Both African and Asian elephants are listed as threatened species. According to the International Union for Conservation of Nature (IUCN) Red List, African elephants are listed as Vulnerable (VU), meaning they face a high risk of endangerment in the medium term. Asian elephants are classed as Endangered (EN), meaning they face a high risk of extinction in the near future. Currently, the total population of African elephants is estimated to be about 400,000, and that of Asian elephants is estimated around 40,000. Population of both species are declining as they are at risk due to the high demand of their body parts. Their low birth rate is also a factor in the decreasing population.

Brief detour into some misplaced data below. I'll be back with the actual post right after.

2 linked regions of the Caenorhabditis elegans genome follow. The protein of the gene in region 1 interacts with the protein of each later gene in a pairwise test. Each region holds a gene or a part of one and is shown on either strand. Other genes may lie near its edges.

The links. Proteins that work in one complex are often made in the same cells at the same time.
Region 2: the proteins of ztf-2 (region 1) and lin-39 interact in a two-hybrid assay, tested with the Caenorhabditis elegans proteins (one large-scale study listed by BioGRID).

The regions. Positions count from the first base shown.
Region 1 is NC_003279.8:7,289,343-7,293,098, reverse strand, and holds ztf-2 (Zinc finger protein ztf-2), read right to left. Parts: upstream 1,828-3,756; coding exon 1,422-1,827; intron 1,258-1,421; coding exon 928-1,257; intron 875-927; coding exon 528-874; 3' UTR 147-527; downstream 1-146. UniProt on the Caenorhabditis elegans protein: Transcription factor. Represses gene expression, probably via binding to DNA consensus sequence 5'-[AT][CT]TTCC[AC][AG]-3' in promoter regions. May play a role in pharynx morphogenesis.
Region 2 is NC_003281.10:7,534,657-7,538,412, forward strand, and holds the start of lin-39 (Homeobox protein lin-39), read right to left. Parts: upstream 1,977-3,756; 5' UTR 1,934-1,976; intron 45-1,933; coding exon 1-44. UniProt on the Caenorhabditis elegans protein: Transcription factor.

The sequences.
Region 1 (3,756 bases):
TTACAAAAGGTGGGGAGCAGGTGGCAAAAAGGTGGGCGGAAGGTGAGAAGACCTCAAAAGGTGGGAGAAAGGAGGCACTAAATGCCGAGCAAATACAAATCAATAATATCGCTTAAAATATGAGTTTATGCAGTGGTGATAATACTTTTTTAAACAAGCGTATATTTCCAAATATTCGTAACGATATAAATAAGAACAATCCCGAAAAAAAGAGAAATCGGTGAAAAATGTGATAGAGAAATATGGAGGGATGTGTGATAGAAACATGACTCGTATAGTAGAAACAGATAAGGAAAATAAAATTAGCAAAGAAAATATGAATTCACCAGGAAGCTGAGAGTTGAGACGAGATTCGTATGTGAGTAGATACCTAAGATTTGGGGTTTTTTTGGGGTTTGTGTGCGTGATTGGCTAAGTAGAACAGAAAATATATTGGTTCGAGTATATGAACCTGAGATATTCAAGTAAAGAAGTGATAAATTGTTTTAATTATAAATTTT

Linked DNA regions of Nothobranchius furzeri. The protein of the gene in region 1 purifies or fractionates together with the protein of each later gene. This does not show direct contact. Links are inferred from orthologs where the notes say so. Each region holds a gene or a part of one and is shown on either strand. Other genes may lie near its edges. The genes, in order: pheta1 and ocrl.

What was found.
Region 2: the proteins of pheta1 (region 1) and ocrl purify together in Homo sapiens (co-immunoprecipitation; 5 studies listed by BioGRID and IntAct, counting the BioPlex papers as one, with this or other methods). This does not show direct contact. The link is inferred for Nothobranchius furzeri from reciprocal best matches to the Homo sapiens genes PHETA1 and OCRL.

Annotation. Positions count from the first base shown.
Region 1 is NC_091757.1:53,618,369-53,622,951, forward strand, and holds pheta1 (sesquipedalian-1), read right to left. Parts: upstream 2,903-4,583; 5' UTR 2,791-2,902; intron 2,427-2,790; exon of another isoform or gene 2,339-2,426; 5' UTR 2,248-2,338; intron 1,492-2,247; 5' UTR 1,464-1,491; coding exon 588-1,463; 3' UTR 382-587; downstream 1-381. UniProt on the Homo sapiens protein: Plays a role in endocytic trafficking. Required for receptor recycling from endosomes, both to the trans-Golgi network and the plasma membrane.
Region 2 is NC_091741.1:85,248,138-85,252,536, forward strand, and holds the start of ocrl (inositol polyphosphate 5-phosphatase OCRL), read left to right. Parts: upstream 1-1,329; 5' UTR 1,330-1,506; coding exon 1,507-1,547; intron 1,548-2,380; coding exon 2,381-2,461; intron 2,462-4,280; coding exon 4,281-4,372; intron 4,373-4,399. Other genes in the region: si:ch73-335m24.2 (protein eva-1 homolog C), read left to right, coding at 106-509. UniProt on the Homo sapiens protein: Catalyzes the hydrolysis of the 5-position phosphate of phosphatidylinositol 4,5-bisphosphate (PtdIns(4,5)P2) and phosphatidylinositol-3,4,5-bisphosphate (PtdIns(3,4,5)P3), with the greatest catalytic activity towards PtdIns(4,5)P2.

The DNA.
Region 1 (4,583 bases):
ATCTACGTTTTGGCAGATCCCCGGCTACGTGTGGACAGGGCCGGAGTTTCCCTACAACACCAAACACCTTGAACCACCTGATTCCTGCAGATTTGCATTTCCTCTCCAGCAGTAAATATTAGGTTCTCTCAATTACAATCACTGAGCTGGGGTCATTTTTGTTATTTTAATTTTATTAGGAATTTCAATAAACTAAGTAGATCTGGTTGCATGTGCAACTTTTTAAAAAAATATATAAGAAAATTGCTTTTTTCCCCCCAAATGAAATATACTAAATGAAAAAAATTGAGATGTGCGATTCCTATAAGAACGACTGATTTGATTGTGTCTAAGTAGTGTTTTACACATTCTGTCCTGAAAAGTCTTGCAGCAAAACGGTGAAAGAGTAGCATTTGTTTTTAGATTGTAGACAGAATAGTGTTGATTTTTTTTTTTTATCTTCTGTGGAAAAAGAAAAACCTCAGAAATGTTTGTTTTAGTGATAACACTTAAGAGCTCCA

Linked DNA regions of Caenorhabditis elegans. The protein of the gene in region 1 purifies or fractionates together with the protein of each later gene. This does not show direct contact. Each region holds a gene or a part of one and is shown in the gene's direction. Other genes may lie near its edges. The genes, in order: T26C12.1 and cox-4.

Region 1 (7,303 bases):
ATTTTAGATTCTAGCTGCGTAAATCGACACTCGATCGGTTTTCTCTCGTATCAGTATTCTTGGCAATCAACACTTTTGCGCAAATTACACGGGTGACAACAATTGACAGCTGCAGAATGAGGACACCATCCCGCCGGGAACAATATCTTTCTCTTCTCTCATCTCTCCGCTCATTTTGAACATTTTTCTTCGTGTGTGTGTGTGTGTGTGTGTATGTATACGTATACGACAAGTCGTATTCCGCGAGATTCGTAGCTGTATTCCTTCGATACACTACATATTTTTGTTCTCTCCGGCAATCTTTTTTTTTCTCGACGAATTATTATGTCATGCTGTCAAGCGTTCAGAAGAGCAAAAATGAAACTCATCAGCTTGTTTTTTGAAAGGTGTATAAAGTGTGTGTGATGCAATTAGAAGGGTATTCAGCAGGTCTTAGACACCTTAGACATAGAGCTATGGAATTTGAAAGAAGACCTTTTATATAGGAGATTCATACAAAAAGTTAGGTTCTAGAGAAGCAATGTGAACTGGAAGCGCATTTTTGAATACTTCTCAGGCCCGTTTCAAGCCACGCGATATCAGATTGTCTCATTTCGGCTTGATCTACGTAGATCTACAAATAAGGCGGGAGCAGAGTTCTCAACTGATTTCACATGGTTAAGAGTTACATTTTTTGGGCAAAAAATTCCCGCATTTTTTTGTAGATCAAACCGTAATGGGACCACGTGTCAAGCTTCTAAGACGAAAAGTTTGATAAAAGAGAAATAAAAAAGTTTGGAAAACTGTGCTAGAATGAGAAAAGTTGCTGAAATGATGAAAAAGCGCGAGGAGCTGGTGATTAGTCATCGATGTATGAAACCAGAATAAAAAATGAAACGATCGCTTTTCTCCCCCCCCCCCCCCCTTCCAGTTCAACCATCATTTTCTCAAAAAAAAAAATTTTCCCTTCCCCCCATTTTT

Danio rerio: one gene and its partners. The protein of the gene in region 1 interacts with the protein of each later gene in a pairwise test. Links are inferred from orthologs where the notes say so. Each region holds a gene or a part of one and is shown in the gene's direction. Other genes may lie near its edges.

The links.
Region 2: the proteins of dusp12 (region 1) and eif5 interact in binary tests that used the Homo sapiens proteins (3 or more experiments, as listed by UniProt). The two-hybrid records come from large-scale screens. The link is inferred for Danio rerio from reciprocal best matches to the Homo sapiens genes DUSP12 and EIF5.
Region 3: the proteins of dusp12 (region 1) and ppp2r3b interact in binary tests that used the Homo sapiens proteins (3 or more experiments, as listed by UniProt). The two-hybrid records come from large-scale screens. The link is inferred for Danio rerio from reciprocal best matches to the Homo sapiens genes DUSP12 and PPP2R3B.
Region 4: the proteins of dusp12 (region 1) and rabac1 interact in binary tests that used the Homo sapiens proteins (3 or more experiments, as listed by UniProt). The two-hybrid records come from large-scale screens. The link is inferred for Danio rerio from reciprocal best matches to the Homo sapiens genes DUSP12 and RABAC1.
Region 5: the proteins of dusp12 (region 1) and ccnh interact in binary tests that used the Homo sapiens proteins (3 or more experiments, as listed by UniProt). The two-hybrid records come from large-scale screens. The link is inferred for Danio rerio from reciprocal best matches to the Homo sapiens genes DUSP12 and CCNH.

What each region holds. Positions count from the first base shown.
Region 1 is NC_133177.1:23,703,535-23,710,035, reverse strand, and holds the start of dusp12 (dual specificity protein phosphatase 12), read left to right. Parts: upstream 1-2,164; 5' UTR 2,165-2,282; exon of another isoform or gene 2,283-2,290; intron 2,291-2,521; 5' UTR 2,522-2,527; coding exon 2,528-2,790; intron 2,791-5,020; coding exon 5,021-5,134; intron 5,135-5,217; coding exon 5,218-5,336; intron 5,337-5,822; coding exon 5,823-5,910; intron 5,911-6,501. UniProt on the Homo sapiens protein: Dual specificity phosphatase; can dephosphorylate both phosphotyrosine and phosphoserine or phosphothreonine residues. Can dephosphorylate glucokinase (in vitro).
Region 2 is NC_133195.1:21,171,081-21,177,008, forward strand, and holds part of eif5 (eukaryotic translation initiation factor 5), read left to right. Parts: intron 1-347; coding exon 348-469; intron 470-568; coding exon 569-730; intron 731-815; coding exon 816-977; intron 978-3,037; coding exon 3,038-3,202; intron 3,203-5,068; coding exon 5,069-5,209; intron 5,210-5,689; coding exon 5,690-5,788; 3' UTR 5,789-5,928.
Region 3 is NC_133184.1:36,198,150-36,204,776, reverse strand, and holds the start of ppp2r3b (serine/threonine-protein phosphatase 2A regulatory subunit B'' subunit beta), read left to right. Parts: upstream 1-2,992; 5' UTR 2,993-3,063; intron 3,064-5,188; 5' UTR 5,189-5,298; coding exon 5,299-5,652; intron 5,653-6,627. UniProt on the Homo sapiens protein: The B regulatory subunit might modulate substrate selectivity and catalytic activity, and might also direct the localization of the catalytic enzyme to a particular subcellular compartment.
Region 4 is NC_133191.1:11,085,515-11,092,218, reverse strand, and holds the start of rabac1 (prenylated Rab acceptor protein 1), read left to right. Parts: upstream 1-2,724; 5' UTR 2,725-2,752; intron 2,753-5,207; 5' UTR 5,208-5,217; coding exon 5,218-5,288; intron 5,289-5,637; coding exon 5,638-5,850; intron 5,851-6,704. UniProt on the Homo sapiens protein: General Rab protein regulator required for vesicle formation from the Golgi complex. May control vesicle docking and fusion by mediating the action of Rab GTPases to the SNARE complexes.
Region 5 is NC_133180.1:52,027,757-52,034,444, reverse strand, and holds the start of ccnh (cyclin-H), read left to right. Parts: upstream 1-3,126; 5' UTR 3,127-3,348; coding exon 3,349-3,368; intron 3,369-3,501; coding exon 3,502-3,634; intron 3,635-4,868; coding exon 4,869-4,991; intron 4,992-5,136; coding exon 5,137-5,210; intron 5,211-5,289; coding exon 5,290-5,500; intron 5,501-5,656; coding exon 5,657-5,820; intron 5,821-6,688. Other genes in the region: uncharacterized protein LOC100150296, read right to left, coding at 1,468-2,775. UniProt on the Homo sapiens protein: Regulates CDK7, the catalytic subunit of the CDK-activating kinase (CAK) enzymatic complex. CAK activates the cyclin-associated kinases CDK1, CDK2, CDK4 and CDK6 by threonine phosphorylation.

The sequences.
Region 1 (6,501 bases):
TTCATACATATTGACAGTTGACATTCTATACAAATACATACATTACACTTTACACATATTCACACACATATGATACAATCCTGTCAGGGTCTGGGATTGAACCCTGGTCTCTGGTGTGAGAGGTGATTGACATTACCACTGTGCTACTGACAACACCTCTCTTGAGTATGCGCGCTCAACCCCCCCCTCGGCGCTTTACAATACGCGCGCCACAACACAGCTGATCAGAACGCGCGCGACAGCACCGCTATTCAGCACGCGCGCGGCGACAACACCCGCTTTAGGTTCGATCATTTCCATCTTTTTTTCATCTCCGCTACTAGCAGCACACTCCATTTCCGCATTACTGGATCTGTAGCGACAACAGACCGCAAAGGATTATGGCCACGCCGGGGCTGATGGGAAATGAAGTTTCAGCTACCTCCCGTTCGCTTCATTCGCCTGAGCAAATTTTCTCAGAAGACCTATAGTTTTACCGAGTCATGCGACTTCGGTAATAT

Around 40,000 wild Asian elephants live scattered across thirteen countries in Asia. An insight of recognized three subspecies of Asian elephants show, (a) the Sri Lankan elephant occurs in Sri Lanka, (b) the Indian elephant occurs in mainland of Asia: Bangladesh, Bhutan, Cambodia, China, India, Laos, Malay Peninsula, Myanmar, Nepal, Thailand, Vietnam, and, (c) the Sumatran elephant occurs in Sumatra. Therefore, elephants found in Myanmar are the Indian subspecies of Asian elephants.